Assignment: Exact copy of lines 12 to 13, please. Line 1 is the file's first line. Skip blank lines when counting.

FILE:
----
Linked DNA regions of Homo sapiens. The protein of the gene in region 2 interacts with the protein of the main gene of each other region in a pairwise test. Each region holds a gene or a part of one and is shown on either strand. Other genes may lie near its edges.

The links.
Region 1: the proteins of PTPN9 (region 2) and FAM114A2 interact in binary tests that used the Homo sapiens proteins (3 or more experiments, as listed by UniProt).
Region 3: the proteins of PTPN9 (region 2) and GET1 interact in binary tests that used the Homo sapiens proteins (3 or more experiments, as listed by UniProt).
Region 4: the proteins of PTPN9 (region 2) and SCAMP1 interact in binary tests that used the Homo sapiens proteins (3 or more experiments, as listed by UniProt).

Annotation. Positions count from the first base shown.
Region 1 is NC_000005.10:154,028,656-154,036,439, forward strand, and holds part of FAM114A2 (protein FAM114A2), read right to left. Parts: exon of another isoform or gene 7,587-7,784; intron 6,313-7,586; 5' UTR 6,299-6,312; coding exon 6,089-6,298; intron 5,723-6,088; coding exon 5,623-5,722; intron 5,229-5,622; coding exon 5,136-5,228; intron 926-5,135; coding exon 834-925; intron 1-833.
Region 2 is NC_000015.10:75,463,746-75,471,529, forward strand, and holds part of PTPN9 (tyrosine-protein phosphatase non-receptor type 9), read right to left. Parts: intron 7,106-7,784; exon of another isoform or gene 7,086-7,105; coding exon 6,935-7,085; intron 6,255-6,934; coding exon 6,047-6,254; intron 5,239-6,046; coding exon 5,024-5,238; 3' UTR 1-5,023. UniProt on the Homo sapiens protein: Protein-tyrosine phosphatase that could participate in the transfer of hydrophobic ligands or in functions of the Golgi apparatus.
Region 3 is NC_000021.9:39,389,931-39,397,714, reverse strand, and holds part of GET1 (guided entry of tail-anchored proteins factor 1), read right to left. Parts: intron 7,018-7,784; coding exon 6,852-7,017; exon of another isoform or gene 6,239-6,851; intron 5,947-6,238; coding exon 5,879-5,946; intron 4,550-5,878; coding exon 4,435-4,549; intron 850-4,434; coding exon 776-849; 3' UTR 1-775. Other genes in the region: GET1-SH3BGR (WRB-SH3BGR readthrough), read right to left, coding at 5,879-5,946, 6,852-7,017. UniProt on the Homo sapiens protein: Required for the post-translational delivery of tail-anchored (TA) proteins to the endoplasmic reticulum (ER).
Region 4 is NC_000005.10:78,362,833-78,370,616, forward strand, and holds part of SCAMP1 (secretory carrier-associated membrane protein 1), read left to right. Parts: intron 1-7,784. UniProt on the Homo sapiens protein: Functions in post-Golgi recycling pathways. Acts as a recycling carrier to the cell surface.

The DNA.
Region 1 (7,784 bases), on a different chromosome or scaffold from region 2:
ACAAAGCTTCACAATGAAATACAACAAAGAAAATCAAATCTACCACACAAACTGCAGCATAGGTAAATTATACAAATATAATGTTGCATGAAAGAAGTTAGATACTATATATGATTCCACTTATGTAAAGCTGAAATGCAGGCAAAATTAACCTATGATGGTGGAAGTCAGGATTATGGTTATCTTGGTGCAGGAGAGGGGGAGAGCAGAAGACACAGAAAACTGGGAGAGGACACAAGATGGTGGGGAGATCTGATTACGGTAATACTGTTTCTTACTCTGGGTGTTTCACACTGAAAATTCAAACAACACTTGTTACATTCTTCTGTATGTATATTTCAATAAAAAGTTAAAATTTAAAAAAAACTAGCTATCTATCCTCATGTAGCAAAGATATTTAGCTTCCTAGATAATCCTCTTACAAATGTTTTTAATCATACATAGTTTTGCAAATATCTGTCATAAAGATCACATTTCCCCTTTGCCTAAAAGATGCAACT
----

Region 1 (7,784 bases), on a different chromosome or scaffold from region 2:
ACAAAGCTTCACAATGAAATACAACAAAGAAAATCAAATCTACCACACAAACTGCAGCATAGGTAAATTATACAAATATAATGTTGCATGAAAGAAGTTAGATACTATATATGATTCCACTTATGTAAAGCTGAAATGCAGGCAAAATTAACCTATGATGGTGGAAGTCAGGATTATGGTTATCTTGGTGCAGGAGAGGGGGAGAGCAGAAGACACAGAAAACTGGGAGAGGACACAAGATGGTGGGGAGATCTGATTACGGTAATACTGTTTCTTACTCTGGGTGTTTCACACTGAAAATTCAAACAACACTTGTTACATTCTTCTGTATGTATATTTCAATAAAAAGTTAAAATTTAAAAAAAACTAGCTATCTATCCTCATGTAGCAAAGATATTTAGCTTCCTAGATAATCCTCTTACAAATGTTTTTAATCATACATAGTTTTGCAAATATCTGTCATAAAGATCACATTTCCCCTTTGCCTAAAAGATGCAACT